The United States Court of Appeals announced this morning it’s ruling in favor of the Grayscale petition to convert its flagship fund, GBTC, to a bitcoin ETF. In the intricate game of chess the SEC plays with bitcoin funds, it’s a “check” for Grayscale’s white knight strategy.
The ruling hinged on the SEC’s lack of clarity on why it treated bitcoin futures ETFs materially differently than spot bitcoin ETFs. The SEC approved the former while summarily denying all attempts at the latter.
“Grayscale’s win is a huge victory for all potential spot bitcoin ETFs — not just for Grayscale,” said Roxanna Islam, CFA, CAIA, associate director of research, head of sector and industry research at VettaFi. “While we will still have to wait and see how the SEC handles its execution, it is likely that they will have to approve Grayscale’s spot ETF along with other pending spot bitcoin ETF filings.”
Setting the Board, Moving the Pieces
The ruling is the culmination of a process that began back in October 2021. Grayscale filed to convert its flagship fund, the Grayscale Bitcoin Trust (OTCQX: GBTC) into a spot bitcoin ETF. The filing came in the wake of the approval of bitcoin futures ETFs such as the ProShares Bitcoin Strategy ETF (BITO).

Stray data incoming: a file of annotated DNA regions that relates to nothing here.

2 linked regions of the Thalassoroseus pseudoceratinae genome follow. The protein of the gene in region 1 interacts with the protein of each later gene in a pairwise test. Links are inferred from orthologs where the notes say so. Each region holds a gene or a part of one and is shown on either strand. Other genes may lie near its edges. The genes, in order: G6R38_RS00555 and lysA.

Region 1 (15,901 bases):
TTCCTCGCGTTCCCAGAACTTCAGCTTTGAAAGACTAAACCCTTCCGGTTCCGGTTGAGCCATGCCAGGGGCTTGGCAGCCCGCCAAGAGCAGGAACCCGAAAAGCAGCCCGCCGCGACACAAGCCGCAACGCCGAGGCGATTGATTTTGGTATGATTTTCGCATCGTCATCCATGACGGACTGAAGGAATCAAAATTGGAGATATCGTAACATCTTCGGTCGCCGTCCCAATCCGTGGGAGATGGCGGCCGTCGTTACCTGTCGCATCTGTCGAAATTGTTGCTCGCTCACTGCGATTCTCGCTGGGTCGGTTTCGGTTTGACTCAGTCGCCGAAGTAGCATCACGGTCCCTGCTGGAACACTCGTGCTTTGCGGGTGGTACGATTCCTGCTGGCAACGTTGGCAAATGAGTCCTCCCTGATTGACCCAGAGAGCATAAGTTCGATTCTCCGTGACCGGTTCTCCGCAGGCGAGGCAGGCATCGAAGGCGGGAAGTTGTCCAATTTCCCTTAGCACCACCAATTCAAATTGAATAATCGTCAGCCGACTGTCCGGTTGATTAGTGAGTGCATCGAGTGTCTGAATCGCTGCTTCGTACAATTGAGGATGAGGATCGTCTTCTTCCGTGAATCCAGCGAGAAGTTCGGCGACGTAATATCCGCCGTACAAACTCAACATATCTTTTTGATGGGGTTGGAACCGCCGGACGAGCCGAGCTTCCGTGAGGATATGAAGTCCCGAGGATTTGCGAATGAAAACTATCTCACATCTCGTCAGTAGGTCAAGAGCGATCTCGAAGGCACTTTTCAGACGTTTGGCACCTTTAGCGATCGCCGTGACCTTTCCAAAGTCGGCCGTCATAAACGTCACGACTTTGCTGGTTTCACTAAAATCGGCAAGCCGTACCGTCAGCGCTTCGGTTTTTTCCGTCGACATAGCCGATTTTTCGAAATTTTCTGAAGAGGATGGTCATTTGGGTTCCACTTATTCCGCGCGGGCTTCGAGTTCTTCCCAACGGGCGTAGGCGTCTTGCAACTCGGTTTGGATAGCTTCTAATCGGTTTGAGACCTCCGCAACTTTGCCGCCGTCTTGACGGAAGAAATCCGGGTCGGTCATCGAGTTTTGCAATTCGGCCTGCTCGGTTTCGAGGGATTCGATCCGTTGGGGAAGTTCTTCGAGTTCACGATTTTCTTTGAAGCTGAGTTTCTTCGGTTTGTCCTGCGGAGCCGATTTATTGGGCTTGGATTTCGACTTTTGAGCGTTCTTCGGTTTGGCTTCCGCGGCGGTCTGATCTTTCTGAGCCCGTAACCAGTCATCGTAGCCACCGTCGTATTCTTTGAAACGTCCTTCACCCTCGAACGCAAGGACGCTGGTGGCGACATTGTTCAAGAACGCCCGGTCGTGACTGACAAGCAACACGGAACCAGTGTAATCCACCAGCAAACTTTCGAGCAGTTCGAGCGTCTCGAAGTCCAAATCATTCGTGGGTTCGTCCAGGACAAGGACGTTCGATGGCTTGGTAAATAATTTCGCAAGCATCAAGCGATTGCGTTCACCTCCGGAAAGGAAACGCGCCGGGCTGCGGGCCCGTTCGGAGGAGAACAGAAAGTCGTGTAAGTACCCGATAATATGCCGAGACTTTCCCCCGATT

The premise was simple, according to Grayscale. If the SEC was comfortable with a bitcoin futures product that tracks the underlying bitcoin spot prices, they should be equally comfortable with a direct investment product. It turns out that wasn’t the case.
The following June, the SEC denied Grayscale’s application. In response, Grayscale sued, calling the ruling “arbitrary and capricious” in a letter to investors.
The denial hinges on the SEC’s insistence that the burden of proof that the underlying markets are free of “fraudulent and manipulative acts” falls on the exchanges. In lieu of proof of this, the SEC’s alternative is for exchanges to submit to being surveilled.